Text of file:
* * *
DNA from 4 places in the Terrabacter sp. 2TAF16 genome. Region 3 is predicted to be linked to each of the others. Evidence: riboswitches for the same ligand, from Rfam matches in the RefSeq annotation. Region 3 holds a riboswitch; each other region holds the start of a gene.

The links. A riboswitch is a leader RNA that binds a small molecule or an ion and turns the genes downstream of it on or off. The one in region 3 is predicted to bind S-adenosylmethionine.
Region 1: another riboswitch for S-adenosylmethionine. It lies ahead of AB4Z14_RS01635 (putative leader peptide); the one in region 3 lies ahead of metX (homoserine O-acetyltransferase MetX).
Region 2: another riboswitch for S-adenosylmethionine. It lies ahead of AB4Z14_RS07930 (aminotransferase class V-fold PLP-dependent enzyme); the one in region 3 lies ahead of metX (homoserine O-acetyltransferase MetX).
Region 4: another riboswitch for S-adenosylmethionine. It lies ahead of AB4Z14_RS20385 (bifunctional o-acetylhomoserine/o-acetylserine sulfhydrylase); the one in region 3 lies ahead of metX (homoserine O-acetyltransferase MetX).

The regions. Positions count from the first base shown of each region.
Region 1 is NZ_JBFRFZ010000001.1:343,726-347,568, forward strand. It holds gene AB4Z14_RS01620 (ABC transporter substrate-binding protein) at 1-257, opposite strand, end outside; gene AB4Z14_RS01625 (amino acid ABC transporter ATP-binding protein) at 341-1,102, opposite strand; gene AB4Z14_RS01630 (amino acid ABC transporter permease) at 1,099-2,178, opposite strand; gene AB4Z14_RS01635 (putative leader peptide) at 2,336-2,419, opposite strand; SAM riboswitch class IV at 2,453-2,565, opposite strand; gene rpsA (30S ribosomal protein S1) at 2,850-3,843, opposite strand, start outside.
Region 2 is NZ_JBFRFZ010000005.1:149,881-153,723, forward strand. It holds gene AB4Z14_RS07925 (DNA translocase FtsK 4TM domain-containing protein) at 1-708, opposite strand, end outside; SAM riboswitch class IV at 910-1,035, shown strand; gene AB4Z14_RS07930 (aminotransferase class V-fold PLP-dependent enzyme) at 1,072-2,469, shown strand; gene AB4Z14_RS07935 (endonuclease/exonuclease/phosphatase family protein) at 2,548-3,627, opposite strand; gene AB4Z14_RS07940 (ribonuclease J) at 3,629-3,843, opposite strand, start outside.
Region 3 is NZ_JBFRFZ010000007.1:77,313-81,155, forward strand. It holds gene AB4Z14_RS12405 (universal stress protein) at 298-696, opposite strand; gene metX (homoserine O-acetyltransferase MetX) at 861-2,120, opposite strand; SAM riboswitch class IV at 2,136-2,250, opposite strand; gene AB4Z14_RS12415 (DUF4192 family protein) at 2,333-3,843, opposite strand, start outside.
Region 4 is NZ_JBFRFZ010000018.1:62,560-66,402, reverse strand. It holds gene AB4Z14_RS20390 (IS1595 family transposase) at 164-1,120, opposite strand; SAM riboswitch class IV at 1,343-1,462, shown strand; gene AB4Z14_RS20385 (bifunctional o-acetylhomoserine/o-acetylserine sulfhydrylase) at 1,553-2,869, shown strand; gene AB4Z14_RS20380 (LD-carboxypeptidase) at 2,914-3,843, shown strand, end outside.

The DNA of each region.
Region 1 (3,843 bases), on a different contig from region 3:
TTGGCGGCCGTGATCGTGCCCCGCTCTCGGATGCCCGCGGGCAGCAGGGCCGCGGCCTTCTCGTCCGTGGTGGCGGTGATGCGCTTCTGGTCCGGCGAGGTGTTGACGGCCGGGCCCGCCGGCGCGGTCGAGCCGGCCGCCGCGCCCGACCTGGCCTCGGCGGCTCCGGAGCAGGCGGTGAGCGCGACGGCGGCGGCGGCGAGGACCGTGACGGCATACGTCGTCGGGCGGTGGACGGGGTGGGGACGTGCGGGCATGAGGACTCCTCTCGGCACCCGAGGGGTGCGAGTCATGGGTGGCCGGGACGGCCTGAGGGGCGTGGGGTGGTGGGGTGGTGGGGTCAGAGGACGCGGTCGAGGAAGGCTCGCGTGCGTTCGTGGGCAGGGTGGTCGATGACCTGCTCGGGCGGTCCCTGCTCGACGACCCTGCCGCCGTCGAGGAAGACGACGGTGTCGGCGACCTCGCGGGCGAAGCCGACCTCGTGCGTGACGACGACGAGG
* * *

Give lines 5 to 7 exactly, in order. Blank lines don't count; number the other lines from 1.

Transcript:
Region 4: another riboswitch for S-adenosylmethionine. It lies ahead of AB4Z14_RS20385 (bifunctional o-acetylhomoserine/o-acetylserine sulfhydrylase); the one in region 3 lies ahead of metX (homoserine O-acetyltransferase MetX).

The regions. Positions count from the first base shown of each region.
Region 1 is NZ_JBFRFZ010000001.1:343,726-347,568, forward strand. It holds gene AB4Z14_RS01620 (ABC transporter substrate-binding protein) at 1-257, opposite strand, end outside; gene AB4Z14_RS01625 (amino acid ABC transporter ATP-binding protein) at 341-1,102, opposite strand; gene AB4Z14_RS01630 (amino acid ABC transporter permease) at 1,099-2,178, opposite strand; gene AB4Z14_RS01635 (putative leader peptide) at 2,336-2,419, opposite strand; SAM riboswitch class IV at 2,453-2,565, opposite strand; gene rpsA (30S ribosomal protein S1) at 2,850-3,843, opposite strand, start outside.